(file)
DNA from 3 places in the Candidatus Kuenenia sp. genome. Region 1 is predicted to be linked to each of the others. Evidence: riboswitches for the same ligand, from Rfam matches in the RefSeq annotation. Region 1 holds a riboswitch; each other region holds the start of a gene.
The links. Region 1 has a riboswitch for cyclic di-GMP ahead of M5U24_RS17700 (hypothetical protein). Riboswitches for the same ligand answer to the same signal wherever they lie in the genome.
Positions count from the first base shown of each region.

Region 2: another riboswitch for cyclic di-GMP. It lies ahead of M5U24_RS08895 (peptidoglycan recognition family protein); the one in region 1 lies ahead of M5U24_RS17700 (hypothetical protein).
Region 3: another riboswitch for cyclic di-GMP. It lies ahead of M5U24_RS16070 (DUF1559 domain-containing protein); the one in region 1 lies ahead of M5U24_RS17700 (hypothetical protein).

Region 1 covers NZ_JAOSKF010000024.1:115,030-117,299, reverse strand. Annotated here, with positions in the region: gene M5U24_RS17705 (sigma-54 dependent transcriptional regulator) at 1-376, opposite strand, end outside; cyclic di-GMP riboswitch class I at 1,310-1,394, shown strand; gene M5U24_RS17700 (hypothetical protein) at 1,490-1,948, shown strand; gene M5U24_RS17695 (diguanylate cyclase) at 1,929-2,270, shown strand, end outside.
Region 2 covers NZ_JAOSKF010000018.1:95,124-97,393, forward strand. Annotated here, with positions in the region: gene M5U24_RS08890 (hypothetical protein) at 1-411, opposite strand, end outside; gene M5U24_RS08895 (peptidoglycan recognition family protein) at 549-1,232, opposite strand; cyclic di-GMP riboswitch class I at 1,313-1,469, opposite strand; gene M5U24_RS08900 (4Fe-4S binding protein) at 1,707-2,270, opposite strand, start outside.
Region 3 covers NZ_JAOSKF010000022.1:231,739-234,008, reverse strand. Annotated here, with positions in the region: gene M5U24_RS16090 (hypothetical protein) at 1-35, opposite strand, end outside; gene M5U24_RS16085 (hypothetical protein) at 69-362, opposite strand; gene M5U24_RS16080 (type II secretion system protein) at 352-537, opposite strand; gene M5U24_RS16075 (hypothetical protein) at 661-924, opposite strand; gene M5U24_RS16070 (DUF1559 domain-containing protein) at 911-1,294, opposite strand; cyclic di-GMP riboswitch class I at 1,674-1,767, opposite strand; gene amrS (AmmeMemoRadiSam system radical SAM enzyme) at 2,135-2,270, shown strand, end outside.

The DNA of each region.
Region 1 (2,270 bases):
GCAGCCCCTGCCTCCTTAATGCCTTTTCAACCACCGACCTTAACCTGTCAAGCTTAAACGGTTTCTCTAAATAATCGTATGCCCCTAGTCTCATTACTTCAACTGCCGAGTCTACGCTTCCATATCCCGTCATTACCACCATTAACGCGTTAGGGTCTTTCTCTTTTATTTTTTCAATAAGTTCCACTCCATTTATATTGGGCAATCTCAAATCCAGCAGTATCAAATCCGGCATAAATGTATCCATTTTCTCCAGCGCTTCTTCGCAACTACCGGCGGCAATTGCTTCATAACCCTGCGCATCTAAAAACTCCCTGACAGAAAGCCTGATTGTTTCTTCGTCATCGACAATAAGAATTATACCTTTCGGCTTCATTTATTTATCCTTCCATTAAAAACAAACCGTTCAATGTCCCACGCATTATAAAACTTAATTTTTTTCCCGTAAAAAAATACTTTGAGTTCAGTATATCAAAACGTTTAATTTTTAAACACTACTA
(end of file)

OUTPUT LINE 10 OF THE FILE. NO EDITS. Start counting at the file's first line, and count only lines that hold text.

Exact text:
Region 1 (2,270 bases):